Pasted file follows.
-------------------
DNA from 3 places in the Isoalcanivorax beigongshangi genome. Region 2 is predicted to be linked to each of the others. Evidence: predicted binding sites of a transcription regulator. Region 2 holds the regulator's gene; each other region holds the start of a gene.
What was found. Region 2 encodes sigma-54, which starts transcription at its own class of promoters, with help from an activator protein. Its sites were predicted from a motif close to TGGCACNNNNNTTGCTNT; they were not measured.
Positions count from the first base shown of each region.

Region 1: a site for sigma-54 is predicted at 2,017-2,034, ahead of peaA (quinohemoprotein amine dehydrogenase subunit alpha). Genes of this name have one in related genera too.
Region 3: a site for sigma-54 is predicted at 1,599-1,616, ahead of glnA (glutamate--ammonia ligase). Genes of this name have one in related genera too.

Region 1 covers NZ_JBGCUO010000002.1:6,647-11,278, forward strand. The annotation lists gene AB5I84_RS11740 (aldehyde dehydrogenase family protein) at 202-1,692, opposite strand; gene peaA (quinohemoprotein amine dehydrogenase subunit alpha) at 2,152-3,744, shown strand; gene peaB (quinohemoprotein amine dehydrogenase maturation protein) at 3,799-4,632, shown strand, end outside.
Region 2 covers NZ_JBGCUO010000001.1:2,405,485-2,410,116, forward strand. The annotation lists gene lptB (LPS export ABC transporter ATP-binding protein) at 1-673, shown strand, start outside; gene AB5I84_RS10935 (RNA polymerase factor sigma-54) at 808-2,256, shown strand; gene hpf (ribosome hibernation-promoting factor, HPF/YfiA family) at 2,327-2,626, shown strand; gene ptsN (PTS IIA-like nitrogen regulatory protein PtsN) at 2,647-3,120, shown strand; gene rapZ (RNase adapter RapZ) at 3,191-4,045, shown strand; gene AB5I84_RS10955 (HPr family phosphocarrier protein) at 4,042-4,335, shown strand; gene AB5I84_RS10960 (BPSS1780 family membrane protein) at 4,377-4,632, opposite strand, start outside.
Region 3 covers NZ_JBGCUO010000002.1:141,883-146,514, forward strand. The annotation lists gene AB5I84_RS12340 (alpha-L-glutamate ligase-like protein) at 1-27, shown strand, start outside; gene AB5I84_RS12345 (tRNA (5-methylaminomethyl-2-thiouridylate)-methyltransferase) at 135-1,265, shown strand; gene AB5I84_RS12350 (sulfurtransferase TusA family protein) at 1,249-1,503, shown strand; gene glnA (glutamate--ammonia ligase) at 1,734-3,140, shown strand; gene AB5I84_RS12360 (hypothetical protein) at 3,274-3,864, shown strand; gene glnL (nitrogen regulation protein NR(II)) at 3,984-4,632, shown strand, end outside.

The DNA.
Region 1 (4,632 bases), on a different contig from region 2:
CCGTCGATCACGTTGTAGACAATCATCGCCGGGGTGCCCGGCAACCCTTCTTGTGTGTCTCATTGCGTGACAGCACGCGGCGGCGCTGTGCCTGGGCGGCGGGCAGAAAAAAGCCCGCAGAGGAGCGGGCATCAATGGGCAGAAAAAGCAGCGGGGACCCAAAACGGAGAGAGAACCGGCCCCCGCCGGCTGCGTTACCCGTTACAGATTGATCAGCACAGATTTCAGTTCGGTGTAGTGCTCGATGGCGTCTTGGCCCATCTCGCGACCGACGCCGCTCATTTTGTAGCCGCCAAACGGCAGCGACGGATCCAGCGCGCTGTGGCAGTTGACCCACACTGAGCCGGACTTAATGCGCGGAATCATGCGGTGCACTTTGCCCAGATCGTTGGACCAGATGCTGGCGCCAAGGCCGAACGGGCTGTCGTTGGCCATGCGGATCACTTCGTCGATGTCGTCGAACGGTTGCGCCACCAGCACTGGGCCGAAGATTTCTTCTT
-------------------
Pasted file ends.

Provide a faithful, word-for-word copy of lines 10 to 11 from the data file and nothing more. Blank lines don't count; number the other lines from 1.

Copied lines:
Region 1 (4,632 bases), on a different contig from region 2:
CCGTCGATCACGTTGTAGACAATCATCGCCGGGGTGCCCGGCAACCCTTCTTGTGTGTCTCATTGCGTGACAGCACGCGGCGGCGCTGTGCCTGGGCGGCGGGCAGAAAAAAGCCCGCAGAGGAGCGGGCATCAATGGGCAGAAAAAGCAGCGGGGACCCAAAACGGAGAGAGAACCGGCCCCCGCCGGCTGCGTTACCCGTTACAGATTGATCAGCACAGATTTCAGTTCGGTGTAGTGCTCGATGGCGTCTTGGCCCATCTCGCGACCGACGCCGCTCATTTTGTAGCCGCCAAACGGCAGCGACGGATCCAGCGCGCTGTGGCAGTTGACCCACACTGAGCCGGACTTAATGCGCGGAATCATGCGGTGCACTTTGCCCAGATCGTTGGACCAGATGCTGGCGCCAAGGCCGAACGGGCTGTCGTTGGCCATGCGGATCACTTCGTCGATGTCGTCGAACGGTTGCGCCACCAGCACTGGGCCGAAGATTTCTTCTT